Enable Multi-factor authentication on the Azure Management Portal

In category CyberSecurity, Microsoft Azure | April 18, 2017

Multi-factor authentication means by its name, giving one more step of authentication to protect your account.  The authentication step can be a time-based one-time password sent from a cloud authentication provider such as Google Authenticator, Microsoft Authenticator. The authentication step can also be a one-time code generated from an immediate authentication server sent to your email or your mobile phone in form of SMS message. Sometimes you can see it in form of biology i.e. fingerprint. Whatever it is, after you enter your username and password in such a traditional way, you still need another step to completely get authenticated before having access to your resources. Multi-factor authentication is commonly required in security policy in medium to large organizations, including governmental environment.

Setting up multi-factor authentication can be challenging, depending on the platform you are working on. For example if working with SharePoint you need to break the default NTML authentication protocol to change to forms-based authentication. The full implementation is quite complicated, including some workaround to resolve User Profile synced account and People Picker user object. Well, this article is not about how to set up multi-factor authentication in SharePoint (I promise I will write it soon on my blog). This article instead is going to walk you through steps to enable multi-factor authentication on the Azure Management portal to give you better feeling of safety.

Why just a feeling? Yes, because security is not a silver bullet. It’s just about your feeling on something which is thought of security. When you do something you call security you are going to have a good feeling. Otherwise you would never have a good sleep.

Now let’s get started with what Microsoft classifies for Azure Management portal account.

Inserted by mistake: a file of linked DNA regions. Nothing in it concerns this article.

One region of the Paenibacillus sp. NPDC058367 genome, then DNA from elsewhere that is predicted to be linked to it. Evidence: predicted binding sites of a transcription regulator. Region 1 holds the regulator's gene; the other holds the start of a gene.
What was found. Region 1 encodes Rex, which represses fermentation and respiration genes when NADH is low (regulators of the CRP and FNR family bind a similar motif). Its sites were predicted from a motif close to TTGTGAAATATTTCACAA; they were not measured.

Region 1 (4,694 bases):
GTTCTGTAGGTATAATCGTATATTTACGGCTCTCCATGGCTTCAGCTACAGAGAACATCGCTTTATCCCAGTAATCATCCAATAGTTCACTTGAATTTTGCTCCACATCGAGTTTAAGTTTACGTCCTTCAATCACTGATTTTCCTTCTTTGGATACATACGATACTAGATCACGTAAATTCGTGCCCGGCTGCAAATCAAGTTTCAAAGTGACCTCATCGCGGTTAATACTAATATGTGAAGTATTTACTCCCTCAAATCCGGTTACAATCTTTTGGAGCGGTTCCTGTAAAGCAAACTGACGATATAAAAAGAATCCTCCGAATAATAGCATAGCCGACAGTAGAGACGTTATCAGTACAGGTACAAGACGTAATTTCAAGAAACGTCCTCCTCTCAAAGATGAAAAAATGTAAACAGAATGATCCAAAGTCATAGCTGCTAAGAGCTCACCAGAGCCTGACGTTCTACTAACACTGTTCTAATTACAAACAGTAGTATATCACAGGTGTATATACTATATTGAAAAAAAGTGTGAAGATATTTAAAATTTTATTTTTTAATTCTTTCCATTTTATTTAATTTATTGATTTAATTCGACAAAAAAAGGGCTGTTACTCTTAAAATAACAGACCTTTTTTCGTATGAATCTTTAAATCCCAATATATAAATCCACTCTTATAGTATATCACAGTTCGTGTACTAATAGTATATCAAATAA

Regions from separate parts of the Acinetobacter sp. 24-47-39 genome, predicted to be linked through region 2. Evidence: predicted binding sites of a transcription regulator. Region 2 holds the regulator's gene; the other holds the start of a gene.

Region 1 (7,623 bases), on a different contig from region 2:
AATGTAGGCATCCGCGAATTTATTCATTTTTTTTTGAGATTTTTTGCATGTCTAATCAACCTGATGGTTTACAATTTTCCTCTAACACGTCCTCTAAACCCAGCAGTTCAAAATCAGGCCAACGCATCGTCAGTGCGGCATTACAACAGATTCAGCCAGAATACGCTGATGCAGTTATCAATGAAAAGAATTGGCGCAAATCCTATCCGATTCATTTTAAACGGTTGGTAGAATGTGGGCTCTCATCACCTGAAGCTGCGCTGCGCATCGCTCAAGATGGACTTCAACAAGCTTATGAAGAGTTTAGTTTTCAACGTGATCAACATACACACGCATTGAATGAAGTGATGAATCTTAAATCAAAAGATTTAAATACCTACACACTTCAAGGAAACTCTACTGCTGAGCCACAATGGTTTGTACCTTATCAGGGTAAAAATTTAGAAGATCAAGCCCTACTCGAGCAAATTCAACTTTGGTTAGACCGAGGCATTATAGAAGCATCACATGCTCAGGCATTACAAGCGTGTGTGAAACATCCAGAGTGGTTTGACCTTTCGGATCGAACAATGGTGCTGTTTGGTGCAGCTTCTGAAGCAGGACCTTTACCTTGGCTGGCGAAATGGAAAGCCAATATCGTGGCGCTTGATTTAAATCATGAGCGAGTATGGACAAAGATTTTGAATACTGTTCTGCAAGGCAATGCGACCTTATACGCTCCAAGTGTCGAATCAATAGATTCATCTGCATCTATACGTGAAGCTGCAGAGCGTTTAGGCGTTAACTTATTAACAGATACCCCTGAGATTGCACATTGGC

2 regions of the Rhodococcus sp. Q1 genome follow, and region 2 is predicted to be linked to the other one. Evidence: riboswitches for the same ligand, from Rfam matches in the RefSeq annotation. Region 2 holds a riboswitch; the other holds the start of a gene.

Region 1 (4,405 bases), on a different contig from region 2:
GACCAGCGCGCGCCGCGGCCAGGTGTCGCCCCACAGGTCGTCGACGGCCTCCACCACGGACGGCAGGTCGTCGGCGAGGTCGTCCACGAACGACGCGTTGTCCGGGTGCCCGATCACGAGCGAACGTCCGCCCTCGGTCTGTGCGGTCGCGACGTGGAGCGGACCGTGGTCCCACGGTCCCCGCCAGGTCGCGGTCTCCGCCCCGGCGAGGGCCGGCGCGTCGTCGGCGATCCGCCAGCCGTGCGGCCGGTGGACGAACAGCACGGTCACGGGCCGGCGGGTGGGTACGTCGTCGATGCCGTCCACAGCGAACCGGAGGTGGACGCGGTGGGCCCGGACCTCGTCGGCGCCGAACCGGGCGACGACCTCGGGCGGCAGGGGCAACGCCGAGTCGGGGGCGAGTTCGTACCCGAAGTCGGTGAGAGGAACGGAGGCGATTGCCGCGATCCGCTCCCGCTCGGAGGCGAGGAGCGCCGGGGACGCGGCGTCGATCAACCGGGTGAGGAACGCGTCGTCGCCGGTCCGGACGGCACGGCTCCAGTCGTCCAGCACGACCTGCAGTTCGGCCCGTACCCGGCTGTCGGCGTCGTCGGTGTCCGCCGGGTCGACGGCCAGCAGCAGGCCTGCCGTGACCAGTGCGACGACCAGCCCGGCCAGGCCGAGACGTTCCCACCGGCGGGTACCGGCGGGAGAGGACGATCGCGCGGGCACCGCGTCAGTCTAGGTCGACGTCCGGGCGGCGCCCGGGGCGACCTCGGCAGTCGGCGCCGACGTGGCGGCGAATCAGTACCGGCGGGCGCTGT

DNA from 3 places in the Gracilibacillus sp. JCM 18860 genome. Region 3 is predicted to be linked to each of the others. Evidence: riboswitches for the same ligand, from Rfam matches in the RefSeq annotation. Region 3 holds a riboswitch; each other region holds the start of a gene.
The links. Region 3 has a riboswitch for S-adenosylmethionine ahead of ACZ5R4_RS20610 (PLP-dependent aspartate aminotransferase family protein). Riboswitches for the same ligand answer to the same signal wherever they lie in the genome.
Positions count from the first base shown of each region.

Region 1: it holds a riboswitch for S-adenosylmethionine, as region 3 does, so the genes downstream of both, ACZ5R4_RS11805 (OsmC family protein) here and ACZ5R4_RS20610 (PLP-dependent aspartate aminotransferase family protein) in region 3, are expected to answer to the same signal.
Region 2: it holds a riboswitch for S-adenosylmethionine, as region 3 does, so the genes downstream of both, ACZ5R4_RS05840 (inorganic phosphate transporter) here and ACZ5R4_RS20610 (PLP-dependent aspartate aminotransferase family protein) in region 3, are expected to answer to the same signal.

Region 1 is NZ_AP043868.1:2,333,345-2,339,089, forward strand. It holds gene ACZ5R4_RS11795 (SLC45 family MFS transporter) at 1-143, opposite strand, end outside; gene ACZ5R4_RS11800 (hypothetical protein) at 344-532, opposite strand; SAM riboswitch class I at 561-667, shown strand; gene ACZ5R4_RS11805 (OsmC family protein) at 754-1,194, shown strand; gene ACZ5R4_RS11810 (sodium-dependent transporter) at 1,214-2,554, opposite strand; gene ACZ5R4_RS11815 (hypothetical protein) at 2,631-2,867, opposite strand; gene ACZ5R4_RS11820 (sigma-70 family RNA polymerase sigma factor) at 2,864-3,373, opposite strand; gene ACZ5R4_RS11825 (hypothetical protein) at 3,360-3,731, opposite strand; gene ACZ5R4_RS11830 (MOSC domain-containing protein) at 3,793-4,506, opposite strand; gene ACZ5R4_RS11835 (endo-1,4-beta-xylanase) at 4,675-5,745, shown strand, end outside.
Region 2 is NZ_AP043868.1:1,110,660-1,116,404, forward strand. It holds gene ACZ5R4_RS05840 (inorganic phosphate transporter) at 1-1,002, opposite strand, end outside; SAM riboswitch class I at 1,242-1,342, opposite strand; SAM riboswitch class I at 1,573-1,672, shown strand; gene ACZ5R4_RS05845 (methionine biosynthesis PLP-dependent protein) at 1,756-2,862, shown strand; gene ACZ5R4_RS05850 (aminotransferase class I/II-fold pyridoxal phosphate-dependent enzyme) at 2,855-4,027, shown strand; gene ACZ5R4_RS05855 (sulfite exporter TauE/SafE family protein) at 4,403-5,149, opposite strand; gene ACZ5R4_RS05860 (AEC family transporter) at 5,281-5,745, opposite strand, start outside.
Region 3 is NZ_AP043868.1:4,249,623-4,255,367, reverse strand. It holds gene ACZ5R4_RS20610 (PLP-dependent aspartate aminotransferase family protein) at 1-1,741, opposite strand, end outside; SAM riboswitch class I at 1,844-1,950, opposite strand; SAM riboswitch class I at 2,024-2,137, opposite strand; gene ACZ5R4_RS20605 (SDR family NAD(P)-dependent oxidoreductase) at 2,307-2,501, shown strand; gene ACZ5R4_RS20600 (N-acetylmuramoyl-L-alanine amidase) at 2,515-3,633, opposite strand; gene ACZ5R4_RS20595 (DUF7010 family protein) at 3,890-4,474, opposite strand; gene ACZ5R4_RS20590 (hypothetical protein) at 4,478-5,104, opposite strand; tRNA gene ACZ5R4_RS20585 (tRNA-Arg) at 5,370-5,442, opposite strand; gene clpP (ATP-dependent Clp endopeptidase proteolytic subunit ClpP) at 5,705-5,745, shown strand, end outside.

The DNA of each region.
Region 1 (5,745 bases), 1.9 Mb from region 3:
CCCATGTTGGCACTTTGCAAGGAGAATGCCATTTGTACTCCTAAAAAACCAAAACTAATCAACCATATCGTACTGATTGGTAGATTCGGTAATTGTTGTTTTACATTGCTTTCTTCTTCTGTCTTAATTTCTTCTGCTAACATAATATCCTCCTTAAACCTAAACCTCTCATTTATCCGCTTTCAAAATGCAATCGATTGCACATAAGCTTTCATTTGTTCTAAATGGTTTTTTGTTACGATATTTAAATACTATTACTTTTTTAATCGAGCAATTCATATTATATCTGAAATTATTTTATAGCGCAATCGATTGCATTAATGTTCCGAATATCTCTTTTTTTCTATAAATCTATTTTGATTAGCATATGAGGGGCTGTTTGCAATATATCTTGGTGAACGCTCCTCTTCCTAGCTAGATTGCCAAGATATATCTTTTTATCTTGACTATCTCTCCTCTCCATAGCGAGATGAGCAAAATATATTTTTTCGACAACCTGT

Understanding Azure Management portal account

There are basically two types of account Microsoft allows you to use to log into Azure Management portal.

If you have a doubt, just go to log-in page then click Can’t access your account? you will see what Microsoft asks you. Work and School account is considered corporate account stored somewhere in your on-premises environment or Microsoft cloud identity service (Azure Active Directory). This type is commonly in form of email address (but actually it’s User Principal Name format) such as thuan@contoso.com. While Microsoft Account is previously called Windows Live ID.  But now Microsoft combines several things into a centralized system including Outlook.com, OneDrive, Skype, XboxLive, Bing or so on. Windows Live ID is no longer called by its name but people still prefer calling it. The new name is Microsoft account which many people are confused, misunderstanding that it’s used for internal Microsoft employees.

Every time when you log into Azure Management portal, you are not asked the account type. Instead, after you enter the username Microsoft will redirect you to corresponding identity service. For example, if you type your corporate account (Work and School account) you will be redirected to the federation server (e.g. Active Directory Federation Services server) for authentication. If that is an Office 365 account, the authentication identity service is Azure AD. However if that’s your personal Live ID, Microsoft does not redirect you to https://login.microsoftonline.com. Instead you are introduced Microsoft Live ID login page. This behavior would give you a conclusion that multi-factor configuration depends on the account you have entered to log into Azure Management Portal.